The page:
March 25, 2016 Interview – Brian Ackley
Movies continue to be one of the most popular forms of entertainment, spanning decades, and means of distribution. Progressing from the cinemas and drive-ins, movies now come in a new array of viewing pleasure, including downloads and Video On Demand. This has enabled many writers and directors to make films, without such large budgets, and distributing same to a larger audience much faster. One such upcoming writer/director, Brian Ackley, has taken the art form to task as he creates films in his own light. Working as a producer, actor, and director for over a decade now, Ackley recently wrote and directed the new Sci-fi Drama Alienated, which is receiving a bit of buzz within the cinema world. Recently we sat down with the filmmaker to talk Alienated, working within the film world, his future projects, and more.
CrypticRock.com – You have written, directed, acted, edited, and produced a number of short films, including your first feature film in 2009 entitled Uptown. That is a film you also co-wrote and produced and it won awards. Now, Alienated has met with rave reviews; you have a bright future ahead of you. How has Alienated, in particular, changed your life?
Brian Ackley – Thank you for saying so. Alienated has changed my life by providing me an opportunity to strengthen my skills, particularly as a director, thereby also building my confidence to take on such challenging work. Making Alienated was one of the most difficult things I’ve ever faced, purely from a production standpoint. Ever see Apollo 13 (1995)? It was like that. Every day brought on a new series of creative and practical challenges, all centered around a lack of money and time. So, coming from that experience to where we are now, marketing the film, releasing it to a wide audience on VOD this month, is incredible. It’s provided me with great reflection on the team that I work with, solidifying our compatibility and proving that our methods are working and that our goals are attainable.
CrypticRock.com – That certainly is a great attitude to take along the process with you. How has it been to actually achieve your goal of not only making a successful film, but dealing with recognition and acceptance of your peers?
Brian Ackley – It’s great when you make something that others can appreciate. It’s wonderful when your art translates to other people. It’s a great feeling. It’s part of being connected to the human race. Maybe it’s the same feeling you get when you laugh at something with a complete stranger. You don’t need to know the other person to appreciate the moment that you’re sharing with them. It’s just great to be connected.
CrypticRock.com – There is no denying the internet has changed the way people initiate and maintain contact with each other. It has been an incredible resource for all kinds of artists. Aside from putting your all into your own work, in the past you were also a video instructor for an after school program in Far Rockaway, New York, and assisted in the making of short videos for elementary school children. Not many people take the time to give back, how has this affected you as a person?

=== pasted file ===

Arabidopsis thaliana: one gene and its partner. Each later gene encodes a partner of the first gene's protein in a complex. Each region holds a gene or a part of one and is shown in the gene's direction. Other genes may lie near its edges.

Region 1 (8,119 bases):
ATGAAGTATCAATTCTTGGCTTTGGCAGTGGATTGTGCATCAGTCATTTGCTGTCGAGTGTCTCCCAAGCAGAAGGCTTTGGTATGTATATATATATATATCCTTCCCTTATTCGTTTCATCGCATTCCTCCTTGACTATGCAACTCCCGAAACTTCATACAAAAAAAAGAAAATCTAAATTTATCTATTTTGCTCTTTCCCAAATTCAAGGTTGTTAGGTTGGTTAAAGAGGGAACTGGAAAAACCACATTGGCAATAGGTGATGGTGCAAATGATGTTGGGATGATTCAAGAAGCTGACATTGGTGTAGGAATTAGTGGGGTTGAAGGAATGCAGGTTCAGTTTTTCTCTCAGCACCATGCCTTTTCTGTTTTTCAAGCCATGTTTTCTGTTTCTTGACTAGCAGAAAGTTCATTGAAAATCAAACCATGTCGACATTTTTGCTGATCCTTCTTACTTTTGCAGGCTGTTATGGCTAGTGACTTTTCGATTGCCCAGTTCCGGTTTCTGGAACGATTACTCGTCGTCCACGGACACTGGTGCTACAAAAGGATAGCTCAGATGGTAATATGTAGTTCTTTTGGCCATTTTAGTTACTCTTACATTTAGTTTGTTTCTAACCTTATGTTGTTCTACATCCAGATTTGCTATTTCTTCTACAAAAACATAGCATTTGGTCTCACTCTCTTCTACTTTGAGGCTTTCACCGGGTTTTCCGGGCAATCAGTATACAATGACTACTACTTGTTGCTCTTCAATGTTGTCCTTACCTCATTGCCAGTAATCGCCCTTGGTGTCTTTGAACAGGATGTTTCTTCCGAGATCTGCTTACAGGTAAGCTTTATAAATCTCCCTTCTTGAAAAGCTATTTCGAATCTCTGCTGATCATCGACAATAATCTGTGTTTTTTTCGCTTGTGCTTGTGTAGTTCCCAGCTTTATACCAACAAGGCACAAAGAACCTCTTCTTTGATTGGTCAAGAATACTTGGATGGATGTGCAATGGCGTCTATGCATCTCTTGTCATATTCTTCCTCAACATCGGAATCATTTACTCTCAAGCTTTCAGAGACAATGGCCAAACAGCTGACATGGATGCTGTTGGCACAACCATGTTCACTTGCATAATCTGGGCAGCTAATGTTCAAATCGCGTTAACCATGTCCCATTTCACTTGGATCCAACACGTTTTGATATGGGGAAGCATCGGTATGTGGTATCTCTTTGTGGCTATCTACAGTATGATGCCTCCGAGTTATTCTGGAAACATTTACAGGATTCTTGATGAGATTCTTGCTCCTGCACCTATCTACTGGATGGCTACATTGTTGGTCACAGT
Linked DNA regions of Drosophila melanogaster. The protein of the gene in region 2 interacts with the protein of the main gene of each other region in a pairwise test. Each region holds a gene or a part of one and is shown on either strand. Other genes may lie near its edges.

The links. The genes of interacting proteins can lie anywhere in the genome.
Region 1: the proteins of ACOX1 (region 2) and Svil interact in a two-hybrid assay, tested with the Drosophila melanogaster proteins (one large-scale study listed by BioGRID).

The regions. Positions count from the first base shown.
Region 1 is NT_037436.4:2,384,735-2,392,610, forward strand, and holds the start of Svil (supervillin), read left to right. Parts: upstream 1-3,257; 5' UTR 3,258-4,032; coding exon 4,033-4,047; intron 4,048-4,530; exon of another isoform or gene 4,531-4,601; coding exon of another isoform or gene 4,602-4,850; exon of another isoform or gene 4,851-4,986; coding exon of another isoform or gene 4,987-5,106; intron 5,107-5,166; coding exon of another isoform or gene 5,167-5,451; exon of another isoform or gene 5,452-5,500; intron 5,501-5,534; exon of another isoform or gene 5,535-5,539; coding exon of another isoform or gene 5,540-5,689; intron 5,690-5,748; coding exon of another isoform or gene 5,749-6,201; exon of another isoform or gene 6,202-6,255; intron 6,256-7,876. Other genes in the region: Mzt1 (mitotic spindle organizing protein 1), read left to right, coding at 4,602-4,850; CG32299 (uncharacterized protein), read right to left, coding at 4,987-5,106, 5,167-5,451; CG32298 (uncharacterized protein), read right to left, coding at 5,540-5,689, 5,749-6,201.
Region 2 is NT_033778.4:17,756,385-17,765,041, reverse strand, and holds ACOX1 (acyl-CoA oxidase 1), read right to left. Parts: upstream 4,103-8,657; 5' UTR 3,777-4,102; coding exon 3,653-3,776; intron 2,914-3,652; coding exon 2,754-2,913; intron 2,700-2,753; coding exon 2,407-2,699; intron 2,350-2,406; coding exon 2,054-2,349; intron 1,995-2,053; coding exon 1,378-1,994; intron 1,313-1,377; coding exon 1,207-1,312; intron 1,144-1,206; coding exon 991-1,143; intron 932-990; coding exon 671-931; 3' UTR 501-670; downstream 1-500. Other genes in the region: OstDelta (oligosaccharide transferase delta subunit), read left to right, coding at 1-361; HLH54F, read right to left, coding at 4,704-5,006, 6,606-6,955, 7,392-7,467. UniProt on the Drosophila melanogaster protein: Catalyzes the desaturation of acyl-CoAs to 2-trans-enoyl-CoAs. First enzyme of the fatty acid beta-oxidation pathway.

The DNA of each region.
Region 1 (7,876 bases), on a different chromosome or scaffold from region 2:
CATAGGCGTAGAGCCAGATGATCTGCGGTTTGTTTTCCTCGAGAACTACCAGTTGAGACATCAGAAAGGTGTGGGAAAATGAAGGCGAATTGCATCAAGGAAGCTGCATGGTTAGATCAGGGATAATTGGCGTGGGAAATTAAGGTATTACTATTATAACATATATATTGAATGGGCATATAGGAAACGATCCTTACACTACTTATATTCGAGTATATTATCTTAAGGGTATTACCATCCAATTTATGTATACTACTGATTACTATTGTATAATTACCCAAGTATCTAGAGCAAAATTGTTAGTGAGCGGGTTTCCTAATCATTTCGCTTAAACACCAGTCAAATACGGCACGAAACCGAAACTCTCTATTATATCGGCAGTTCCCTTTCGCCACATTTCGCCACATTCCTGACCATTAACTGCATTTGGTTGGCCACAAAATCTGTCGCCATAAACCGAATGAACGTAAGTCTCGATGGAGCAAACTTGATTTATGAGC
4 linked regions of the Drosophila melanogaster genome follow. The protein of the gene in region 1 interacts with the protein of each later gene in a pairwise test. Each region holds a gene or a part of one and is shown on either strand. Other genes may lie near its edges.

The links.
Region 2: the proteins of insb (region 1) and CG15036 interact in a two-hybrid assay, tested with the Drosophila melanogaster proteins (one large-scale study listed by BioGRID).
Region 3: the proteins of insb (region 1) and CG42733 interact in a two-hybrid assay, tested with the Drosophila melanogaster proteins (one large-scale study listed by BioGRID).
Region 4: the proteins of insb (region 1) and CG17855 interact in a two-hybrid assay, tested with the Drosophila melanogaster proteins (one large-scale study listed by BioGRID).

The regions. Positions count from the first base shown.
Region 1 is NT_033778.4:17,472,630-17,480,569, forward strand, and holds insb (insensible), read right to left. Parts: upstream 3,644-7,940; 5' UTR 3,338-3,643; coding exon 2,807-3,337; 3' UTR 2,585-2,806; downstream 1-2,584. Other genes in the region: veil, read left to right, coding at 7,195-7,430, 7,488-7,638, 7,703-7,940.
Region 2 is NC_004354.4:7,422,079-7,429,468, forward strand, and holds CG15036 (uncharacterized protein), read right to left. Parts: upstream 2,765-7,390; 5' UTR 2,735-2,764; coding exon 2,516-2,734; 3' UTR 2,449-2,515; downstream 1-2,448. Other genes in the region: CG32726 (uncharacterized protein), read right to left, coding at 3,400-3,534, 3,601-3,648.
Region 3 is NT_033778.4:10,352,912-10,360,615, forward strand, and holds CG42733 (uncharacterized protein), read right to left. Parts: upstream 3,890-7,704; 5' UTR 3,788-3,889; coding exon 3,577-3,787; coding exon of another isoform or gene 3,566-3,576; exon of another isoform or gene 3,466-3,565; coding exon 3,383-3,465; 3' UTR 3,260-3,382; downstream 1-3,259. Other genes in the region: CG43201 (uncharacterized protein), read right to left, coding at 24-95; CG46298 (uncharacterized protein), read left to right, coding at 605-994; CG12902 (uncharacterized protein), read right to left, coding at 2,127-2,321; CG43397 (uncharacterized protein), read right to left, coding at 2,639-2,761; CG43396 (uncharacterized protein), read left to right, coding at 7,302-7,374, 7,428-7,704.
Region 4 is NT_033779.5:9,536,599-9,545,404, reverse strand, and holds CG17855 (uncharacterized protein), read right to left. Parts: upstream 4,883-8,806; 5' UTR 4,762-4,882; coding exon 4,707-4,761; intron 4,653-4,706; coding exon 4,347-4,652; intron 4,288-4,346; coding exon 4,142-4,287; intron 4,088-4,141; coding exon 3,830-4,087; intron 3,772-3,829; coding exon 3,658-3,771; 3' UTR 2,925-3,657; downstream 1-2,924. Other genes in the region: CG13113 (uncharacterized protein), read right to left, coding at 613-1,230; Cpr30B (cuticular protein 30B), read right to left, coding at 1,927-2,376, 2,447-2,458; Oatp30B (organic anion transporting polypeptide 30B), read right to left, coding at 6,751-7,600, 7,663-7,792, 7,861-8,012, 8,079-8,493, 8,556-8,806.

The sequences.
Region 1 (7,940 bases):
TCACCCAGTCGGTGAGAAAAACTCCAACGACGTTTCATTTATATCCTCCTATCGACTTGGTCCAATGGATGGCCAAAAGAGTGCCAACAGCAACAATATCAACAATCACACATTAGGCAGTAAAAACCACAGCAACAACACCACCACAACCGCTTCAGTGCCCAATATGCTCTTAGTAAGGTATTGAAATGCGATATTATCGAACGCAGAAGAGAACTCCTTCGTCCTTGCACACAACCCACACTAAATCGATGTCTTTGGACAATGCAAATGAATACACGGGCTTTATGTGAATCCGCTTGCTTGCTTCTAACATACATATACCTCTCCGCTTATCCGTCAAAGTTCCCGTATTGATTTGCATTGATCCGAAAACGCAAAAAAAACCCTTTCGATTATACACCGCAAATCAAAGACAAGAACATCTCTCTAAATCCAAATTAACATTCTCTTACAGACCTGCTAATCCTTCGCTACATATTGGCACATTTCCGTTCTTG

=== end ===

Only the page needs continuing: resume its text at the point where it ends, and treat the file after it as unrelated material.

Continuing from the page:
Brian Ackley – I’ve worked for after school programs in Far Rockaway and Webster Groves, and largely enjoyed both experiences. It wasn’t a matter of giving back, though. I worked out of necessity. I chose to bring my filmmaking skills to these programs because that’s what I do. And because kids respond to video so well. Kids love cameras – technology in general – and they love being in front of camera – performing. Kids are wonderful to work with because they are often so open to new experiences. They WANT to learn and try things. My favorite thing to do in these programs was whatever would be most empowering to the kids: whatever made the kids feel most inspired and fulfilled. That led to kids teaching their peers; kids leading their own activities, and planning their own events. I organized a video award show in Webster Groves two years ago where a 5th grader was the host, and she was AMAZING. You have to give kids opportunities like this, to both challenge them and inspire them, and others. And yeah, well, also because it’s so much fun.
CrypticRock.com – That’s wonderful to hear, and, no doubt, you have made an undeniable mark on their lives as well. Speaking of working with others, you have noted your production team and crew help keep you on track in terms of ideas and projects. Where do you think you would be without them?
Brian Ackley – I would be dragging along making tiny films without any names or decent production value. Half of them might never be completed, and none of them would find mainstream distribution.
CrypticRock.com – Alienated was a long journey for you, one that certainly made all the hard work for it. Can viewers expect a sequel?
Brian Ackley – (laughs) Some people see Alienated as a sequel to my first feature, a Romantic Drama, but it isn’t really. No, the closest this film will probably come to having a sequel will be a play version that I’ve recently completed. I have no idea if it will ever be produced, but if the world sees it, it will be like a continuation of our film.